MORGANTOWN, W.Va. — When the new college football redshirt rule was adopted by the NCAA in June 2018, there really wasn’t a negative word you could say about it. In a sport where the players rarely hold the cards, while coaches and schools have all the power, it was finally a player-friendly rule that was praised as a home run, slam dunk and touchdown.
Well, it took one year for the rule to take a few twists and turns, and for programs to find different ways to use it, whether it was intended or not.
The rule is simple — a player is allowed to participate in four games and still be able to take a redshirt. There are a variety of ways to use it, such as a player getting into the last four games of the year to get his feet wet for the next season, or a coach can put them out there to start the season to see if they’re ready for the big time or not. If not, they don’t waste an entire year of eligibility like in the past for playing just a few snaps.
A victim of the previous rule was West Virginia running back Martell Pettaway. Because of injuries to the rest of the backfield in 2016, Pettaway, who didn’t play in the first 10 games with the intent to redshirt, was forced into the game at Iowa State, burning his redshirt.
If the new rule existed then, Pettaway would currently be a redshirt-junior rather than a senior.
But even last season — the first year under the new rule — a couple situations arose that made some rub their chins. At Clemson, quarterback Kelly Bryant was benched in favor of Trevor Lawrence after the first four games. Bryant, who hadn’t redshirted yet in his career, decided to quit the team after playing just four games, preserving his redshirt and one more year of eligibility. He used that to graduate and head to Missouri as a grad transfer to play his final season, as WVU found out Sept. 7.
Oklahoma State wide receiver Jalen McCleskey played in four games to open last season with the Cowboys, but decided to transfer to Tulane to join his father, who is a coach with the Green Wave. McCleskey was criticized as a quitter, but the way the rule is laid out, it was completely within his right.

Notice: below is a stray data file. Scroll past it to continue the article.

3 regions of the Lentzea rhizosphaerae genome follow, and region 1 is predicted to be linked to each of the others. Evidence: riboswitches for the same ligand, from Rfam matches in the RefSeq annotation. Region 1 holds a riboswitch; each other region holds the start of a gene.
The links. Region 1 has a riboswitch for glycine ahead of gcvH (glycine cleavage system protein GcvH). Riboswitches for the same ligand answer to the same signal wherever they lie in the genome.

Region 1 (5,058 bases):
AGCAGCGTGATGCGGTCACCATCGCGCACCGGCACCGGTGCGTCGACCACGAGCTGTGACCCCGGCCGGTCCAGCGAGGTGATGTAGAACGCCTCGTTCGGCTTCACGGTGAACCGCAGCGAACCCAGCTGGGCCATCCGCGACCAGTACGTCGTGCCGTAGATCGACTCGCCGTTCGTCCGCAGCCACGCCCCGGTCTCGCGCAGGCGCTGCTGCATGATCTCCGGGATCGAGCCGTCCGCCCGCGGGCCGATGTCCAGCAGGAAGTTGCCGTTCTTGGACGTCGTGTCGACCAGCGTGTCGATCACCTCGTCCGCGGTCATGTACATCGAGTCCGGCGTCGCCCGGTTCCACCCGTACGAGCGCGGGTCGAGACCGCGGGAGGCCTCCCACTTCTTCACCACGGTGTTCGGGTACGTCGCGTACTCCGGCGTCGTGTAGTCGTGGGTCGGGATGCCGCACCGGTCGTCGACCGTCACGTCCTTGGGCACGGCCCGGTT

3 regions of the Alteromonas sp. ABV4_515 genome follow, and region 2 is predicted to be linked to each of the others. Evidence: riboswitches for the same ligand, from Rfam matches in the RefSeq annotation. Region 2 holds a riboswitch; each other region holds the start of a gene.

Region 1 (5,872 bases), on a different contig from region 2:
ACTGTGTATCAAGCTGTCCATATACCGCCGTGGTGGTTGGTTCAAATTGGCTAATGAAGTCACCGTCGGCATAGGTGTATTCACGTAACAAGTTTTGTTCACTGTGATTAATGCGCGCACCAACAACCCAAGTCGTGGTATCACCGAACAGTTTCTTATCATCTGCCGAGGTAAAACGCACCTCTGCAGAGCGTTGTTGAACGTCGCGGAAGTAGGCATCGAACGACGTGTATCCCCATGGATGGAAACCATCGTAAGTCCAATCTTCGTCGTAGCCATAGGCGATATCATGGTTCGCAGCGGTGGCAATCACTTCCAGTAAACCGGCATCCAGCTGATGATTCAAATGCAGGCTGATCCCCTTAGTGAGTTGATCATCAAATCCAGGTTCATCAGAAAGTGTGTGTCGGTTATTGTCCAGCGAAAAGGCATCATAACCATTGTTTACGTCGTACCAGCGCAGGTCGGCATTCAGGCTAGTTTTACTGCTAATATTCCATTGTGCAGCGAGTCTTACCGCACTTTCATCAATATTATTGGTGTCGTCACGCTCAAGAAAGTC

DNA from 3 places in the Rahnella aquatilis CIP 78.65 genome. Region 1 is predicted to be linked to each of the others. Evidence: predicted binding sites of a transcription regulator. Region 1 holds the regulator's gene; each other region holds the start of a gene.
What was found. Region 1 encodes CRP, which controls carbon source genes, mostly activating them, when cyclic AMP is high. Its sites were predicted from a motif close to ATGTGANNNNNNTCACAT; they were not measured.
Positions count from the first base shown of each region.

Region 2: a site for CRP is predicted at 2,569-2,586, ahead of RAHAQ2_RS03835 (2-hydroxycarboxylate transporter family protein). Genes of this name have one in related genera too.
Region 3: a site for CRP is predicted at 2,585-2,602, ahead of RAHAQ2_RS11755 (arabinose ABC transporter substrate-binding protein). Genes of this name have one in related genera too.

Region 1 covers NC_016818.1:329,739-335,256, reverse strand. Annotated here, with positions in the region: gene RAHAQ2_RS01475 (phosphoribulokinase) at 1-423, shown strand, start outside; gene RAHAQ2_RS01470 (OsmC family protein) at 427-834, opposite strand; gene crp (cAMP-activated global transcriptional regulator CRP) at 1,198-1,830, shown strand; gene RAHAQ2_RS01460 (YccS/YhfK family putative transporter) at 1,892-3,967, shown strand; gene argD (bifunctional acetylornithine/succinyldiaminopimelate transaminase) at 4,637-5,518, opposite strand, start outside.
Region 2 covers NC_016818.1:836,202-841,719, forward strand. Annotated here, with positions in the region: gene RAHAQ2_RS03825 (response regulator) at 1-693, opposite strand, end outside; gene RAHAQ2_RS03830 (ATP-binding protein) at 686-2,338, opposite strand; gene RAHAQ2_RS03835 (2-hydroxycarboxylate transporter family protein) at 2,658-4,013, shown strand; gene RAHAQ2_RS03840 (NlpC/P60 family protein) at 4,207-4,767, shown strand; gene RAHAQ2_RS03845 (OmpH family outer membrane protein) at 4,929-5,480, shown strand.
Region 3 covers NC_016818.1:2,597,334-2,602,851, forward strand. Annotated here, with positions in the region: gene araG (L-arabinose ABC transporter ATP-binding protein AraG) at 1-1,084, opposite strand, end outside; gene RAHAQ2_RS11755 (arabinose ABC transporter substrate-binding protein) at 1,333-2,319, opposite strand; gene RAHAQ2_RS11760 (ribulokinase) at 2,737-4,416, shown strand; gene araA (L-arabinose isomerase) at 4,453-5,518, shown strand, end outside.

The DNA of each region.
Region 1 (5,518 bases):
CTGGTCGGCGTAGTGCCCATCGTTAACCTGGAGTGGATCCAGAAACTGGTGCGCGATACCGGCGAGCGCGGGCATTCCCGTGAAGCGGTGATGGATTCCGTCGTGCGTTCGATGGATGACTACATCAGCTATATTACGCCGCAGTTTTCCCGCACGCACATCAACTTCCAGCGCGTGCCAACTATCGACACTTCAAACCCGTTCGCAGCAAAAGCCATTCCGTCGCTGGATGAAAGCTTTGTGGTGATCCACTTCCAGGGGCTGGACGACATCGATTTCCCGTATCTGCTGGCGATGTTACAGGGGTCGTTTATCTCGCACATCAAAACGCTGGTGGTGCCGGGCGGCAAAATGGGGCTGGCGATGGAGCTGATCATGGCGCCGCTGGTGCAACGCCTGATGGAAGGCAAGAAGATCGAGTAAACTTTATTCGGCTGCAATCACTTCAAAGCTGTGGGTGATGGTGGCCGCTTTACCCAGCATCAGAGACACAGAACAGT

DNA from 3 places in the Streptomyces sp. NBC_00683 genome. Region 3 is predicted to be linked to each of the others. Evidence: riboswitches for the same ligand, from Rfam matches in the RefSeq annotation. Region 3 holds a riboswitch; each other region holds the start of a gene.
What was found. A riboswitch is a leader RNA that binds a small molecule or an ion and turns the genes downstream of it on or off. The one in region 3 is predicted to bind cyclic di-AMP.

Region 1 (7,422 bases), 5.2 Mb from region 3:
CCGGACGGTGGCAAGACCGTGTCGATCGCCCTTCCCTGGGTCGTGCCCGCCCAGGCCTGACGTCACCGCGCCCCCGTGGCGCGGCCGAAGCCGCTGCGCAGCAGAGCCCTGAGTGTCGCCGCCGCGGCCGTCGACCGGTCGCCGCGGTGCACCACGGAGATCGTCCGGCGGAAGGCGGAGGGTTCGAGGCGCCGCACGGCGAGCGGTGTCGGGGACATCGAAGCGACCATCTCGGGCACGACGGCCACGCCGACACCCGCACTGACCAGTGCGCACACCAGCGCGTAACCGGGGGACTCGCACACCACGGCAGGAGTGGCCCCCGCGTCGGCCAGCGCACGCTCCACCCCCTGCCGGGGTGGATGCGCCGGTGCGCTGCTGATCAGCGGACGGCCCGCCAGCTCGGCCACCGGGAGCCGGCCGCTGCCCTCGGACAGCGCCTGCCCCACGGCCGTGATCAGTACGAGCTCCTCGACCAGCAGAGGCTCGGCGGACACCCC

“This new rule, with how liberal it is to just get up and walk out, will show its ugly face in the future,” Oklahoma State coach Mike Gundy said last September.
Speaking of McCleskey, he caught a game-winning, 53-yard touchdown with just seconds left for Tulane against Houston on Sept. 19. That play may have sprung forth the next big unintended consequence of the redshirt rule.
McCleskey’s score dropped Houston and coach Dana Holgorsen to 1-3, putting the Cougars in a tough spot the remainder of the season to meet lofty goals established when Holgorsen was hired in January.
Last Monday, Houston announced star senior quarterback D’Eriq King plans to sit out the remainder of this season, redshirt and come back next year. Wide receiver Keith Corbin also said he planned on doing the same, and neither plan on transferring out this offseason.
“I’m staying here,” King said in a news conference. “If I wanted to leave Houston and go somewhere else, I could have. I think me being here is what I want to do, and it’s the best opportunity for me. I don’t think anybody will reach out to me (to convince me to transfer). Even if they do, they should know I’m staying here.”
Initially, when the rule was announced, it seemed like a great way to get freshman playing time without wasting an entire year of their college careers. But King is an established superstar that is having a stellar season, despite the Cougars poor start.
King just broke an NCAA record against Tulane for consecutive games of with at least one rushing and one passing touchdown. The previous record holder was Tim Tebow — that’s the caliber player King has been in his career.
So here is the issue — while I believe King had the final decision whether or not to take the rest of this year off, Holgorsen likely had a hand in the whole thing. While vehemently denying such, Holgorsen may already be looking ahead to 2020, giving him another year to get a foothold at Houston, while still having his stud behind center.
“I can assure you that whoever is saying that was not at our practice last night, was not in our meetings on Sunday night, these long coaches meetings that we had preparing for a game,” Holgorsen said. “We’re full go ahead on playing a game this weekend. So, that to me, is absolute nonsense.”
While this could completely backfire on Holgorsen and Houston — King could graduate and go elsewhere without having to sit out a season if he changes his mind — it appears that a completely player-friendly rule in a sport where players are always second or third fiddle is already being swayed to benefit coaches, as well.
Holgorsen can deny all he wants, but I have a tough time believing he had no hand in two of his best offensive players, in a year that hasn’t gotten off to the best start, were thinking about 2020 on their own.
And this won’t be the last time it happens. Copy cats run rampant across all sports, so other coaches are watching. As quickly as this was a rule for the players, it just as quickly turned back to the tide of coaches.
The more of that we have, the worse it is for college football.